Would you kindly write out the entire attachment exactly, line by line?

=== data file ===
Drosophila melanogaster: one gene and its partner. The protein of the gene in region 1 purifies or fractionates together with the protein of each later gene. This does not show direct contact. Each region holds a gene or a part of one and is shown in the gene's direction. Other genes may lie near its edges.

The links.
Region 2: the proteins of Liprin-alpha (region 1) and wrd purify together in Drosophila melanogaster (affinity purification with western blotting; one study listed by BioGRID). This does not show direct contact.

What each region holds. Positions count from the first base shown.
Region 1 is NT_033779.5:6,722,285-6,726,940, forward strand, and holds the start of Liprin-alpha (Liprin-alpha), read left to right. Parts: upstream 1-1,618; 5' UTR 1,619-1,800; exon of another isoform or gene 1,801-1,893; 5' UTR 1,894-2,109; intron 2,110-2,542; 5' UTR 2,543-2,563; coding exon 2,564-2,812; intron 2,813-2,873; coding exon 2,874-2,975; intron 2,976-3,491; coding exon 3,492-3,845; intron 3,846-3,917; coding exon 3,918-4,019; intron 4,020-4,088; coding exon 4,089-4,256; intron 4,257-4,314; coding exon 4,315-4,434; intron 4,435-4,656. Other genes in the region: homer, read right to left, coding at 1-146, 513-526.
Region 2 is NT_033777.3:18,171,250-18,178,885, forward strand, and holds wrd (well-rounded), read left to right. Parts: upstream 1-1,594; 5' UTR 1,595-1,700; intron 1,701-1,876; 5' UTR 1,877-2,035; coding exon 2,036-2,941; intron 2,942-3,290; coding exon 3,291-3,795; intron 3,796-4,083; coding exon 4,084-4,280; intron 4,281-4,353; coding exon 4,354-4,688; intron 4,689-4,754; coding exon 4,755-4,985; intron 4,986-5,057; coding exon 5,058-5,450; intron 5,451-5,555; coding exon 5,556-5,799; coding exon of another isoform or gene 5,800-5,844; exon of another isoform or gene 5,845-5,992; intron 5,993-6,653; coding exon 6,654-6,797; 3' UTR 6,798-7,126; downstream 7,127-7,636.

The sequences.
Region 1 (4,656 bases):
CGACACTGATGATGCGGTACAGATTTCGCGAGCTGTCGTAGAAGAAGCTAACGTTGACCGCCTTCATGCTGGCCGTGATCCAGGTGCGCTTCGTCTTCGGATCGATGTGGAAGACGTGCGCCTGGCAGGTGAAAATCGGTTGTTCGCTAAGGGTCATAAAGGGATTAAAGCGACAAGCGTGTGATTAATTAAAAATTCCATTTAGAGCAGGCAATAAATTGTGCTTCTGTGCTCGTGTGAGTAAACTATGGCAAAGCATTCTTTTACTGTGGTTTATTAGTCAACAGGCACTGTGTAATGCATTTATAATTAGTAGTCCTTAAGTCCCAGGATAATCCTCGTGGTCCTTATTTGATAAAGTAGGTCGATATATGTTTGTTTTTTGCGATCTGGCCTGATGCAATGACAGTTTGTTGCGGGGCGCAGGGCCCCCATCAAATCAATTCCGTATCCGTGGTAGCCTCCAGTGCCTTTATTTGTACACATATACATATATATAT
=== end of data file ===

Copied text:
Drosophila melanogaster: one gene and its partner. The protein of the gene in region 1 purifies or fractionates together with the protein of each later gene. This does not show direct contact. Each region holds a gene or a part of one and is shown in the gene's direction. Other genes may lie near its edges.

The links.
Region 2: the proteins of Liprin-alpha (region 1) and wrd purify together in Drosophila melanogaster (affinity purification with western blotting; one study listed by BioGRID). This does not show direct contact.

What each region holds. Positions count from the first base shown.
Region 1 is NT_033779.5:6,722,285-6,726,940, forward strand, and holds the start of Liprin-alpha (Liprin-alpha), read left to right. Parts: upstream 1-1,618; 5' UTR 1,619-1,800; exon of another isoform or gene 1,801-1,893; 5' UTR 1,894-2,109; intron 2,110-2,542; 5' UTR 2,543-2,563; coding exon 2,564-2,812; intron 2,813-2,873; coding exon 2,874-2,975; intron 2,976-3,491; coding exon 3,492-3,845; intron 3,846-3,917; coding exon 3,918-4,019; intron 4,020-4,088; coding exon 4,089-4,256; intron 4,257-4,314; coding exon 4,315-4,434; intron 4,435-4,656. Other genes in the region: homer, read right to left, coding at 1-146, 513-526.
Region 2 is NT_033777.3:18,171,250-18,178,885, forward strand, and holds wrd (well-rounded), read left to right. Parts: upstream 1-1,594; 5' UTR 1,595-1,700; intron 1,701-1,876; 5' UTR 1,877-2,035; coding exon 2,036-2,941; intron 2,942-3,290; coding exon 3,291-3,795; intron 3,796-4,083; coding exon 4,084-4,280; intron 4,281-4,353; coding exon 4,354-4,688; intron 4,689-4,754; coding exon 4,755-4,985; intron 4,986-5,057; coding exon 5,058-5,450; intron 5,451-5,555; coding exon 5,556-5,799; coding exon of another isoform or gene 5,800-5,844; exon of another isoform or gene 5,845-5,992; intron 5,993-6,653; coding exon 6,654-6,797; 3' UTR 6,798-7,126; downstream 7,127-7,636.

The sequences.
Region 1 (4,656 bases):
CGACACTGATGATGCGGTACAGATTTCGCGAGCTGTCGTAGAAGAAGCTAACGTTGACCGCCTTCATGCTGGCCGTGATCCAGGTGCGCTTCGTCTTCGGATCGATGTGGAAGACGTGCGCCTGGCAGGTGAAAATCGGTTGTTCGCTAAGGGTCATAAAGGGATTAAAGCGACAAGCGTGTGATTAATTAAAAATTCCATTTAGAGCAGGCAATAAATTGTGCTTCTGTGCTCGTGTGAGTAAACTATGGCAAAGCATTCTTTTACTGTGGTTTATTAGTCAACAGGCACTGTGTAATGCATTTATAATTAGTAGTCCTTAAGTCCCAGGATAATCCTCGTGGTCCTTATTTGATAAAGTAGGTCGATATATGTTTGTTTTTTGCGATCTGGCCTGATGCAATGACAGTTTGTTGCGGGGCGCAGGGCCCCCATCAAATCAATTCCGTATCCGTGGTAGCCTCCAGTGCCTTTATTTGTACACATATACATATATATAT